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Just like walking alongside an iced-over, snow-covered stream, in the depth of winter, and it’s a picture of stillness.  But there’s that subtle, wonderful musical sound from the stream flowing underneath, almost like underwater chimes.

 

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Walking over a frozen pond, it will look solid and static, but by early March, you usually hear grinding noises far beneath you.    I’ve stood next to someone, who’s still as a statue, and then become aware somehow of their inner tension and friction, and even noises under the frozen face, like ice breaking up.  (They might be grinding their teeth in frustration, or, as in my case, trying to do sums in their head.)

 

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We’re Americans, and therefore, we love Change.  Most of us love to travel, see new sights, try new foods, hear new bands, watch new movies.  But, if you love history, you also enjoy listening to music repeatedly,and re-watching movies, to discover nuances and feelings, that escaped you, the first time around.

And sometimes, you experience a warmth when revisiting places, and finding them unchanged.

 

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There’s the pleasure of the new (novelty, stimulation, sometimes the humor in the unexpected).  We enjoy going to see new works of art, and new shows, but  for me, there’s an equally keen pleasure in returning to a place, that I’ve been many times before, and seeing things I’ve seen many times before.  I walk down a familiar street, looking forward to seeing a beautiful old oak, a fountain, or a handsome building that’s survived the years.  Re-watching Bogart or Hepburn movies.  Or spending a day wandering through an art museum, especially when it’s twenty below outside, to look at paintings you’ve seen many times, without growing one bit bored.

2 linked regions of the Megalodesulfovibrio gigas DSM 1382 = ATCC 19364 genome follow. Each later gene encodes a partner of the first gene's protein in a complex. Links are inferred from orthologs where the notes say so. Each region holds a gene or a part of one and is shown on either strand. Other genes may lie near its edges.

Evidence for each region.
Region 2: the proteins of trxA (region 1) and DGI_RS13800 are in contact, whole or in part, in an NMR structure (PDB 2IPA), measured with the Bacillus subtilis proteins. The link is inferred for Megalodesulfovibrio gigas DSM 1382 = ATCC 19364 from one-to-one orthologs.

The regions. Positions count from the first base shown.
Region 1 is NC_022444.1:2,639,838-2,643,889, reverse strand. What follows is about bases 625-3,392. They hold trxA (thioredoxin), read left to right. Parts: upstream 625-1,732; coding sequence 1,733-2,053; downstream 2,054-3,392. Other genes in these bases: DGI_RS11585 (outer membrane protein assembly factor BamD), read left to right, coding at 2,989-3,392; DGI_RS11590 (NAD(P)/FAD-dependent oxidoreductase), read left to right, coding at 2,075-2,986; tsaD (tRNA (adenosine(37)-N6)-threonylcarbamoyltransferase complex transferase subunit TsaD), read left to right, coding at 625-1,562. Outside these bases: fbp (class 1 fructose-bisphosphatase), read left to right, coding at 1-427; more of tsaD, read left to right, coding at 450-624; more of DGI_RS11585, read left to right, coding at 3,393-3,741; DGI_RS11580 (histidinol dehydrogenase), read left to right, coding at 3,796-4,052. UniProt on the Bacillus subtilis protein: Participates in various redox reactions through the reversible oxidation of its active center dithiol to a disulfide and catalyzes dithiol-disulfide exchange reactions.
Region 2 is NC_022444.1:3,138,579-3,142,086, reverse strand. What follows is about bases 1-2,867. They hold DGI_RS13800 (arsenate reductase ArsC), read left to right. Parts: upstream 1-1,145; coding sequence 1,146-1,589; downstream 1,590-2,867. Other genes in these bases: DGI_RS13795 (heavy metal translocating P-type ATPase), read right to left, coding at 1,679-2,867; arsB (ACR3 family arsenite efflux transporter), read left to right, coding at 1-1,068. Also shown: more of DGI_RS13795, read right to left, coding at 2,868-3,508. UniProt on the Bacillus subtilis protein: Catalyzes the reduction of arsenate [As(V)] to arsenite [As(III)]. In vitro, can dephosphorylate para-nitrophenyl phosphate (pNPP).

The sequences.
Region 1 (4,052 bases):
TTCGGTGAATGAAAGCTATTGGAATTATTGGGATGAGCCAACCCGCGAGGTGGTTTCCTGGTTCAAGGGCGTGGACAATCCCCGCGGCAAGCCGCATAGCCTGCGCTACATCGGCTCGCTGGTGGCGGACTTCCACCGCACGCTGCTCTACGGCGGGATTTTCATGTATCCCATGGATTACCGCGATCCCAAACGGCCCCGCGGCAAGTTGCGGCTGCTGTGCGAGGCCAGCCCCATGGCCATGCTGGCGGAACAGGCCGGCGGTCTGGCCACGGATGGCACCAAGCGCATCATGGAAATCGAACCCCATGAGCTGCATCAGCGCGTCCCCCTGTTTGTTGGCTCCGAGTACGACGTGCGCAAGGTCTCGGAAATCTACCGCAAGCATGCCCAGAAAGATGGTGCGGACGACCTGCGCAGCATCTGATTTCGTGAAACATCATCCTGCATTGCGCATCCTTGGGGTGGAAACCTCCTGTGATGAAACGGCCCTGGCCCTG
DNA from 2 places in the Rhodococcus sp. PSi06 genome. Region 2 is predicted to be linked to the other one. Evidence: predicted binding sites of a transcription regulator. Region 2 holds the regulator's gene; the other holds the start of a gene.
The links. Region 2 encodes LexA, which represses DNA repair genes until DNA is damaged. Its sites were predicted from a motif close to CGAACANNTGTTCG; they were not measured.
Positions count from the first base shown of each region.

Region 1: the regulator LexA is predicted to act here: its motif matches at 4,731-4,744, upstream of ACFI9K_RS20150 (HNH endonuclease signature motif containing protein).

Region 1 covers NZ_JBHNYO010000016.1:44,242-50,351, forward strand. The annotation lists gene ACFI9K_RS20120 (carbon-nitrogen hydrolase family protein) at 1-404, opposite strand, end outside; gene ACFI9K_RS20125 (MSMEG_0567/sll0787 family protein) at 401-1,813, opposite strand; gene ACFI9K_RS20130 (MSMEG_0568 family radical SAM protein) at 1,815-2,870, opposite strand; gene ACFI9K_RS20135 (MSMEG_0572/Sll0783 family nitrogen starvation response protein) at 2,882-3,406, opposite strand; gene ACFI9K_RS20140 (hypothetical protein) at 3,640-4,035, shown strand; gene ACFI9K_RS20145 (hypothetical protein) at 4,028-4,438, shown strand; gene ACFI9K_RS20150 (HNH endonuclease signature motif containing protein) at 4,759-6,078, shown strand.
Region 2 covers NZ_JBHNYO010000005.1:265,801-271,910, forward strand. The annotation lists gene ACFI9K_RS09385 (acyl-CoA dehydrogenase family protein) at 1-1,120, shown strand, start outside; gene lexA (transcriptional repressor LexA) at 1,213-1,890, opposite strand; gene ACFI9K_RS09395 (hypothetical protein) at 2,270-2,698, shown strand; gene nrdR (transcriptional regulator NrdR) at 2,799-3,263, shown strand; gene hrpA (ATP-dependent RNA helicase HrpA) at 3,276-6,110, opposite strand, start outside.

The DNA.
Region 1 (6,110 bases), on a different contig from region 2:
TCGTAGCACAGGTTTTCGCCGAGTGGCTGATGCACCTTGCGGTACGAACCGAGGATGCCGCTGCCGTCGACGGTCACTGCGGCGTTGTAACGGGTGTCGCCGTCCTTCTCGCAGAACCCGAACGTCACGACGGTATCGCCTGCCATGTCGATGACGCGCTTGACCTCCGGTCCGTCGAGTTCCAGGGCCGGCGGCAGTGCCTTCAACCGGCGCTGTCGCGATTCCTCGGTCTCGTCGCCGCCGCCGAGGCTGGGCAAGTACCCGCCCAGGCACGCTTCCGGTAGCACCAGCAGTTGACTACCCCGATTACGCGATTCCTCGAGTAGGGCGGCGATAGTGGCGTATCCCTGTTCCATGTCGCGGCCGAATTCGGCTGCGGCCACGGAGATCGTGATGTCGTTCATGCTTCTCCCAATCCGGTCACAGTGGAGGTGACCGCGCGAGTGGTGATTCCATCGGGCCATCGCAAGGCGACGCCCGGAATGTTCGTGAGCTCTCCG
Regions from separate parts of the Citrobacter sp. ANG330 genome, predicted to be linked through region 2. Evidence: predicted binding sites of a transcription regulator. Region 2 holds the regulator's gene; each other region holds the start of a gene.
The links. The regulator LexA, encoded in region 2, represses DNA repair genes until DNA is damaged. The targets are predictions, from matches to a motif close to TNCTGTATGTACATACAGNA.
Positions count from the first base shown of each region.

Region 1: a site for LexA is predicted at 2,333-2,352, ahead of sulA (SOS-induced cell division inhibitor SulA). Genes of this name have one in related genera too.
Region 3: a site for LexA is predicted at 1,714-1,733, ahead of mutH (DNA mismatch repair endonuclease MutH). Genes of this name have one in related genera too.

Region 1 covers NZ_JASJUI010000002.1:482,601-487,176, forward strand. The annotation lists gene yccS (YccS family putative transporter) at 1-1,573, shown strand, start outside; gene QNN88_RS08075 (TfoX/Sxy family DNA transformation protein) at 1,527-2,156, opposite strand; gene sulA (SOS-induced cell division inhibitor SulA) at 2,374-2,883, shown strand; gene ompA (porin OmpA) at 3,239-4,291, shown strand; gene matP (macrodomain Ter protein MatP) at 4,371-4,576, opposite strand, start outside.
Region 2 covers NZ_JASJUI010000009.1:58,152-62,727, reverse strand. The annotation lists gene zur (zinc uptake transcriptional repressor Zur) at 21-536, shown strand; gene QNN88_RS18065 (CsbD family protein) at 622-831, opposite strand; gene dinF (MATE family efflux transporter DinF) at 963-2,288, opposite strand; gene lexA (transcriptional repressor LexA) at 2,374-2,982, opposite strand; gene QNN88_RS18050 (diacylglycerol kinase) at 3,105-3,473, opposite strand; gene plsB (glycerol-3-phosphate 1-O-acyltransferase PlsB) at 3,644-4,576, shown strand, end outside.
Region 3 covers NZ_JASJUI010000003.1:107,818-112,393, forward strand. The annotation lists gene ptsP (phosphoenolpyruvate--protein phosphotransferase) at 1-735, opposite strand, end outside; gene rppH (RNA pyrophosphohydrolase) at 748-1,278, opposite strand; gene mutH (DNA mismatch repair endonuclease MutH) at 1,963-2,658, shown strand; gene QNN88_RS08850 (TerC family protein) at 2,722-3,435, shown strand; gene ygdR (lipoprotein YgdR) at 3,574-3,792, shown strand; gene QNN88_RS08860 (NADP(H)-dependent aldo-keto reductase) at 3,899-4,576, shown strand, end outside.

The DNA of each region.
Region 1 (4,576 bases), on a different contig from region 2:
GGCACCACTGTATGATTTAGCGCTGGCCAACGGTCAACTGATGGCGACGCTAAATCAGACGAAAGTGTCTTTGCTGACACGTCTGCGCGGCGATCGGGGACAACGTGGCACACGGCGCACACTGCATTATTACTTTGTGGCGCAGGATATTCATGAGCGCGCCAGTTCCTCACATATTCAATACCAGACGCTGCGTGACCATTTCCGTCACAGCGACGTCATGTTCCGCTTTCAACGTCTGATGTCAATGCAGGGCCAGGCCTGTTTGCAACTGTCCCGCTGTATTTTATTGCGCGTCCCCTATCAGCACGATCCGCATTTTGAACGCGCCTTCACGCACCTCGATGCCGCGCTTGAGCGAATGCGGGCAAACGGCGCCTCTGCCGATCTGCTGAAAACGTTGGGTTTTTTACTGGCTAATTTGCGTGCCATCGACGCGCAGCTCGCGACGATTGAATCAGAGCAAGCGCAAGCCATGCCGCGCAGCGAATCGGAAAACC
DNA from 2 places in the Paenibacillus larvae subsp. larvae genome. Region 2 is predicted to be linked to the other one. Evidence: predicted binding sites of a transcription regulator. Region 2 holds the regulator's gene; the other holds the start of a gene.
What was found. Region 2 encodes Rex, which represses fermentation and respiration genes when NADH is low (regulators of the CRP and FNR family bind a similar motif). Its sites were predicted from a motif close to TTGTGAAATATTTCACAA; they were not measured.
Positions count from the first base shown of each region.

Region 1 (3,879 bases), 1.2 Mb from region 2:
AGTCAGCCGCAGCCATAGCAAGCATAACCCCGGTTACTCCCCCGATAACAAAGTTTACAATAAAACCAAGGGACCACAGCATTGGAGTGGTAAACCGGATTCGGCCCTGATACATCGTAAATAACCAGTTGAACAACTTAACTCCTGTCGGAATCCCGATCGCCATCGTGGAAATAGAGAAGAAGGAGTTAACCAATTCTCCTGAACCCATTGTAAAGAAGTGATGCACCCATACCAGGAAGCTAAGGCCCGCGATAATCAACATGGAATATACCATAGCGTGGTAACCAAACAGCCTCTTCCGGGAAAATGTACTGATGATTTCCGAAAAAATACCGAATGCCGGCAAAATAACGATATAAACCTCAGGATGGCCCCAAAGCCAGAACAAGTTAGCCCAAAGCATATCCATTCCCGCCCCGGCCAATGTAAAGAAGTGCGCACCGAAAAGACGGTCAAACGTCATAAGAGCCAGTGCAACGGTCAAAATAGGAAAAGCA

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It’s one of the ways that you know it’s the good stuff – – you enjoy experiencing it over and over.   And, I think, there’s also the separate pleasure, and relief, of returning to see something you like, and finding it, like a friend, unchanged, not looking a day older.

 

 

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It’s not exactly exciting, but there’s a pleasant satisfaction in walking by the dioramas in old museums, often relegated to some dusty, dimly-lit back corridors.  During a visit home in December, I went to a couple of museums that I’ve visited since I was a kid. I enjoyed the new exhibitions, fresh is nice, but also enjoyed seeing the old stuff, still frozen in time.

 

 

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OK, we’re on thin ice, skating awfully close to a digression, so I’ll end it here, on a note of warm nostalgia!

 

 

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Historical Footnote